Oh, to be rich-ish and happy-ish. French Exit is sort of an odd bird, waxing poetically about the nature of the wealthy privileged class and their nihilistic tendencies. There’s an eccentric listlessness that is compelling despite its torpor, a bizarre, through-the-looking-glass glimpse at a brand of American aristocracy that is out of time and out of place. They’re a dying breed, or at least they should be. French Exit is a broad ensemble dramedy, but it lives and dies on the power of Michelle Pfeiffer’s lead performance: she swans through every scene with a morbid sort of vitality, inventing quirks of her eyebrows and unconventional line readings that no one’s ever heard before. Aside from her, the production tends to lose its way on more than one occasion. It has brief moments of rare emotion and beauty, but between those, French Exit has a meandering quality that leaves the viewer peculiarly unsatisfied.
Frances (Michelle Pfeiffer) and Malcolm Price (Lucas Hedges) have led a truly charmed life. Even when the extremely codependent mother-son duo (whose unhealthy relationship borders on that of Lucille and Buster Bluth from Arrested Development) fall on hard times and lose the lion’s share of their fortune, they still manage to land on their feet. (Much like their cat, Little Frank, who may or may not house the spirit of Frances’ dead husband.) In a clutch moment, a family friend offers them the use of her frequently vacant Paris apartment, so they sell off their last remaining possessions and book a steamer ship to Europe.
This ship is one of the first indications that French Exit operates within some sort of dreamscape reality, capturing a world that has either ceased to exist or was never real to begin with. It’s hard to date French Exit from the clothes or the decor — it feels entirely disconnected from any particular moment in time. By the same token, it blurs the line between reality and the paranormal, where cats can embody the spirits of dead spouses, and psychics can tell when people are near death by the hue of their auras. All of this together builds an otherworldly atmosphere that brings Paris and our bizarre little family to life.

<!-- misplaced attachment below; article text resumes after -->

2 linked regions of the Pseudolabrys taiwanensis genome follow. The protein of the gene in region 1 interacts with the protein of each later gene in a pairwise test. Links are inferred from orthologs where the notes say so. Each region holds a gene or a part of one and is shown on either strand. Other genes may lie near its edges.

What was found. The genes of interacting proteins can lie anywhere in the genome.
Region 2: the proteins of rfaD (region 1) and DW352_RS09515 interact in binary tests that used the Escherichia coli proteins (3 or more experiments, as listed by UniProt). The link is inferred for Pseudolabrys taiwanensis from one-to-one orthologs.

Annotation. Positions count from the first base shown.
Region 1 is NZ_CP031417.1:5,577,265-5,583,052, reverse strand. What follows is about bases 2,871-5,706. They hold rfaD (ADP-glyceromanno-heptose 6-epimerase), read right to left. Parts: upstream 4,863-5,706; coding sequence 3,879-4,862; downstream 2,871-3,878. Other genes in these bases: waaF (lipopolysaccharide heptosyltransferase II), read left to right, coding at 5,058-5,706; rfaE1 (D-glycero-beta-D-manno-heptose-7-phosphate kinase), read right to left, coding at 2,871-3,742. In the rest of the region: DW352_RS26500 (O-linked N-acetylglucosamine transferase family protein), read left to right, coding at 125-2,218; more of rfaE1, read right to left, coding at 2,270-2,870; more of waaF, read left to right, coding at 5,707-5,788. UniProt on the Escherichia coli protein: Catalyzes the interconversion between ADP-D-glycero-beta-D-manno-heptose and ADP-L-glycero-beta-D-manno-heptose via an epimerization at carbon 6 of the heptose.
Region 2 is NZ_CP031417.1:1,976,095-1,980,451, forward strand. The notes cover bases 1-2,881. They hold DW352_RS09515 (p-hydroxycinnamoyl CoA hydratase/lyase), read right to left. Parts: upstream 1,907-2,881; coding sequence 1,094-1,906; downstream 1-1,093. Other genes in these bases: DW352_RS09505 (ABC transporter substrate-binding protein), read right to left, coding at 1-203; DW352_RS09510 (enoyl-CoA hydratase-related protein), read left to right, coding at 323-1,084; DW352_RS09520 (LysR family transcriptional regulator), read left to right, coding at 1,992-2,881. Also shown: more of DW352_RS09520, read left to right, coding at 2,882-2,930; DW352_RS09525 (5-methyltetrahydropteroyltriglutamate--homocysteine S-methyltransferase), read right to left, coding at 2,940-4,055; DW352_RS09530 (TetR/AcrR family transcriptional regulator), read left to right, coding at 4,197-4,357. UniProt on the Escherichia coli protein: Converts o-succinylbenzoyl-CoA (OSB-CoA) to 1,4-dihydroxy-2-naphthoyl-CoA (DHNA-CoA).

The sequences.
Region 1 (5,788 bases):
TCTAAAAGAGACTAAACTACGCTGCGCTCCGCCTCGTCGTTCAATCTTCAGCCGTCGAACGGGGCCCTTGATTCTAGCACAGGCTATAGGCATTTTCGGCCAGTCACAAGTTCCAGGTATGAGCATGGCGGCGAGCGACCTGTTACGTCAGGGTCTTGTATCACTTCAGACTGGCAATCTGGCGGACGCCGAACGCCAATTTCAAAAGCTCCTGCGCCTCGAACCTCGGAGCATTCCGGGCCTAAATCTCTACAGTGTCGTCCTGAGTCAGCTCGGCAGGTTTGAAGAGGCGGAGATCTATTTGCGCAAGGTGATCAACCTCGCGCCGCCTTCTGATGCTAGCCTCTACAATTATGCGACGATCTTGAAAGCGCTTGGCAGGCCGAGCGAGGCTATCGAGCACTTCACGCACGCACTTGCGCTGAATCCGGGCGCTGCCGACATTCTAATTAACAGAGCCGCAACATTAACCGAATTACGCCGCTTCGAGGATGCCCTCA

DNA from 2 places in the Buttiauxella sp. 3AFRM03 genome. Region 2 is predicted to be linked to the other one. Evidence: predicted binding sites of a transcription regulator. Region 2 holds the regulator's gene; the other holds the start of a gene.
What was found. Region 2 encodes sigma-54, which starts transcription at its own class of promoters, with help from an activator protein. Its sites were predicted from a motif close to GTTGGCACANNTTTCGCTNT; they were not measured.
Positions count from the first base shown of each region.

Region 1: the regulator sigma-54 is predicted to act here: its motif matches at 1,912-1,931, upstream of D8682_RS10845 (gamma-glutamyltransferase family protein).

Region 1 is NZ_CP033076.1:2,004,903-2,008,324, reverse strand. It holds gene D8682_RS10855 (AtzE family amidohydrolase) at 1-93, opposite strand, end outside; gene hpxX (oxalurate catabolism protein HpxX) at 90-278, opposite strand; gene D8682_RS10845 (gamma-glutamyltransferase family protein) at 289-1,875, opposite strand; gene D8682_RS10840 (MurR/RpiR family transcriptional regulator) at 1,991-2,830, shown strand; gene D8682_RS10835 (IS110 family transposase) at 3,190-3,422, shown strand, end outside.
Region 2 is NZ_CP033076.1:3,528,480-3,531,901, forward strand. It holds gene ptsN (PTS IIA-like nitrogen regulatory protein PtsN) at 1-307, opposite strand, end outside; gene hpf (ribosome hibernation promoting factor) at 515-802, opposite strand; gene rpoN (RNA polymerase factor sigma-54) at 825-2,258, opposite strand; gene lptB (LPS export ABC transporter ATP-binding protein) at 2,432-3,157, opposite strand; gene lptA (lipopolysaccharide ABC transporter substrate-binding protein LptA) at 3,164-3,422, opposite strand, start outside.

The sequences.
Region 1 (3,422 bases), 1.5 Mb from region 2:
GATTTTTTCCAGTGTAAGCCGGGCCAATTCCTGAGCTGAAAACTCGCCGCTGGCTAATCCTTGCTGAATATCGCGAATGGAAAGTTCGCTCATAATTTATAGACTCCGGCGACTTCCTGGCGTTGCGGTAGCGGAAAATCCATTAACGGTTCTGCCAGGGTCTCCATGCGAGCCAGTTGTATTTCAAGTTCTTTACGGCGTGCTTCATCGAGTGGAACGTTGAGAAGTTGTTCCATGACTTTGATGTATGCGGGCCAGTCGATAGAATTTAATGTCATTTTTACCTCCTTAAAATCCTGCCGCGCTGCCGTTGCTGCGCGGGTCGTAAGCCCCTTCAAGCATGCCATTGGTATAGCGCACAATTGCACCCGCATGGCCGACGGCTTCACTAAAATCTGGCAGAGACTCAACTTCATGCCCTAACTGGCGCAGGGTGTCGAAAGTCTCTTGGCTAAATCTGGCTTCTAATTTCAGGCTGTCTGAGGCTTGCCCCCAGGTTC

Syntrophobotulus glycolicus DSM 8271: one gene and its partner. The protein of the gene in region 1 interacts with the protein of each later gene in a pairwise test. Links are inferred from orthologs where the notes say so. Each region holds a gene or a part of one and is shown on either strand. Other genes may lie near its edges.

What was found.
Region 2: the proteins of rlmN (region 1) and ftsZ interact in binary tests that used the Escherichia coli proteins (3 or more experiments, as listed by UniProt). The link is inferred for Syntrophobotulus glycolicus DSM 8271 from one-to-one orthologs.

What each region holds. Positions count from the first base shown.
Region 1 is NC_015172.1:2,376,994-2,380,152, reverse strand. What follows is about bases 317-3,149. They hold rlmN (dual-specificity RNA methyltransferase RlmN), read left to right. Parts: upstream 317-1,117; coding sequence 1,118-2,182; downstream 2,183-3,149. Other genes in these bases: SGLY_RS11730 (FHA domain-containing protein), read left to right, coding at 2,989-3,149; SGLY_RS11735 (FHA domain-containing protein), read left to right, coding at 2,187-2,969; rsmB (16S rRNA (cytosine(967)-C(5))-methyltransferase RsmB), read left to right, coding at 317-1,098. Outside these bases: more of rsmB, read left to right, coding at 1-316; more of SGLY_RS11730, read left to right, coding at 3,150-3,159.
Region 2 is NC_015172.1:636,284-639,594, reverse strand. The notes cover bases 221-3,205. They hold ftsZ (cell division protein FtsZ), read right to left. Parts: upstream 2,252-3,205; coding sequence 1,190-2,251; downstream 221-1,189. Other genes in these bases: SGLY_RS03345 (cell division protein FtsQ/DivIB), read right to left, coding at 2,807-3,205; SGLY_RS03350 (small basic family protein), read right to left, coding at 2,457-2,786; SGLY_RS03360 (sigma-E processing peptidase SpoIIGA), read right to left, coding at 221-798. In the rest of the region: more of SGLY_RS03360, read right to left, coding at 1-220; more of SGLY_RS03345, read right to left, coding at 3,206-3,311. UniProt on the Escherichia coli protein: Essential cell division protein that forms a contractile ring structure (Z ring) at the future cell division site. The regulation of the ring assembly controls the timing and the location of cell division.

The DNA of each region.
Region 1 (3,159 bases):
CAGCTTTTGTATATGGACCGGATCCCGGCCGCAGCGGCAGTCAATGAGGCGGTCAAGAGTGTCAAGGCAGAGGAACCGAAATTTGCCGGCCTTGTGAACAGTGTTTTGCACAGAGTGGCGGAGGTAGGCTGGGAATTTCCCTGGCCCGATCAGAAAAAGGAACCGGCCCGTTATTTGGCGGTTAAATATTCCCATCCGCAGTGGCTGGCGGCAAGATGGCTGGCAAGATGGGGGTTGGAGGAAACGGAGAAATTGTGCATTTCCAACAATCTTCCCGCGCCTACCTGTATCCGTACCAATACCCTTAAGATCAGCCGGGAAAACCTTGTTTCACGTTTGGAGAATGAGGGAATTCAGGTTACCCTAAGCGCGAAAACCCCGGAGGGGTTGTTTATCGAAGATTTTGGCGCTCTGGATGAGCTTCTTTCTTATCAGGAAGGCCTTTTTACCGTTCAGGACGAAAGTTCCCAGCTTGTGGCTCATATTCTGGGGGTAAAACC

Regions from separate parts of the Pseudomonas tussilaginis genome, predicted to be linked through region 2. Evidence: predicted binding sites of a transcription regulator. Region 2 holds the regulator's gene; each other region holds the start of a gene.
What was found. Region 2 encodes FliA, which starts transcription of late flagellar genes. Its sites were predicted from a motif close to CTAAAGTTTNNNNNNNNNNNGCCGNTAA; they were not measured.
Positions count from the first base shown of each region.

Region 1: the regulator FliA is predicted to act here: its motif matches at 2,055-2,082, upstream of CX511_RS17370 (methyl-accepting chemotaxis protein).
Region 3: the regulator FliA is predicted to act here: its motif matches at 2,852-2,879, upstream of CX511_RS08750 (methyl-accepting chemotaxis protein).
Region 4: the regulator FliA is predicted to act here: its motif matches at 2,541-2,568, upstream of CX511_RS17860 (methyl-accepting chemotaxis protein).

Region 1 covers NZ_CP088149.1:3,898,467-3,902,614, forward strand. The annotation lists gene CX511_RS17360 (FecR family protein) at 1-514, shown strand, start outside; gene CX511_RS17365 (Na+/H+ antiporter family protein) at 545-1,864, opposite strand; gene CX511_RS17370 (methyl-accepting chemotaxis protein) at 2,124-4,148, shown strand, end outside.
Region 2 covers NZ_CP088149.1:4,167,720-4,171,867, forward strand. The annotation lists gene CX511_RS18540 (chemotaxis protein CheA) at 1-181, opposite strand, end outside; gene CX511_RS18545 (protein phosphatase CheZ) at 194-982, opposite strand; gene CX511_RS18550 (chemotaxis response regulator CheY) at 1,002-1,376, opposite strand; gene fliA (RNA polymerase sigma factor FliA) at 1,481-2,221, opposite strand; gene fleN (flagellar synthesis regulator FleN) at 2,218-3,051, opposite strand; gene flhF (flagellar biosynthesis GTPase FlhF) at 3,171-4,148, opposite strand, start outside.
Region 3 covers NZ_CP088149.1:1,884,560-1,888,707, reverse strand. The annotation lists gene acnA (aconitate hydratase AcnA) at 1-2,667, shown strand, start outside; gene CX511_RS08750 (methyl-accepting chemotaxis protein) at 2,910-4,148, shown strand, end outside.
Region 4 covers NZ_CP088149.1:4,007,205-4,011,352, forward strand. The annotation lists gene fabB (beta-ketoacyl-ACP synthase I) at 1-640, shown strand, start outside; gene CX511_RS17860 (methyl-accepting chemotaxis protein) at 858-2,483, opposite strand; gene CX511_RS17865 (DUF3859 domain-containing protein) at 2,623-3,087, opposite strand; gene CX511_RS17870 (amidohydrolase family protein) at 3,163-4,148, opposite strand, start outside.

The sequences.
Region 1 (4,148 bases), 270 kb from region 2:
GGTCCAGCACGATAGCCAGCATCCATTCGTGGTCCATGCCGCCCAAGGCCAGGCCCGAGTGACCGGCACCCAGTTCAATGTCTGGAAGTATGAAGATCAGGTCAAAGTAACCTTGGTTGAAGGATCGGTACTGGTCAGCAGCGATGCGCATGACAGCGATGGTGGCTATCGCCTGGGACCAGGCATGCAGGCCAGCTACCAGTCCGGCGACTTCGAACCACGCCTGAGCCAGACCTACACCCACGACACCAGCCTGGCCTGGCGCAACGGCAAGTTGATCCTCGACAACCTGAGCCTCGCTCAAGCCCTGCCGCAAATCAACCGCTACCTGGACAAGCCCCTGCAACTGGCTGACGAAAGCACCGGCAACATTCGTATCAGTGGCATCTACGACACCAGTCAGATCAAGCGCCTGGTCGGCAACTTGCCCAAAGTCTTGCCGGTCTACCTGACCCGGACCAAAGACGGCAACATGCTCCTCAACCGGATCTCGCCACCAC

A lot of French Exit feels as though it’s aiming to be a sort of downbeat version of Wes Anderson, and it certainly uses the same ensemble-building tactics of throwing everything at the wall and seeing what sticks. There are dozens of purposefully quirky side characters, some of whom make a real impression, but others which only serve to muddy the narrative waters and make what is a superficial storyline unnecessarily convoluted. The one real star among the supporting players is Valerie Mahaffey as Mme. Reynard, an incredibly lonely widow who extends a hand of friendship to the taciturn and standoffish Prices. Her presence injects real energy into French Exit, and she effortlessly steals scenes from everyone she is paired up with. Others are decidedly less effective. There seems little reason for the amount of screen time devoted to Malcolm’s ex-fiance Susan (Imogen Poots) and her new boyfriend Tom (Daniel di Tomasso), both of whom bring the plot to a standstill whenever they appear.
There is an undeniable charm to their exploits, the airy actions of the ultra-wealthy who are accustomed to a certain lifestyle and aren’t going to change just because of a little thing like losing all their money. This sense of aimlessness speaks to the nature of life without any responsibilities, and the blithe detachment it breeds. Frances and Malcolm have been hollowed out by the lack of meaning to their lives, and it’s unclear if they feel much of anything anymore. It’s an engaging subject, but where French Exit makes a misjudgment is that it’s as rudderless as its characters. If you want to tell a story about people whose extreme wealth has given them no direction in life and completely numbed them emotionally, the sense of inertia needs to come from either the narrative or stylistic choices. Instead, French Exit feels compelled to match their listlessness with its own, creating a drama that is lovely to look at any has a few bright spots when it’s able to rouse itself from a stupor, but lacks any sense of purpose that would make it truly satisfying.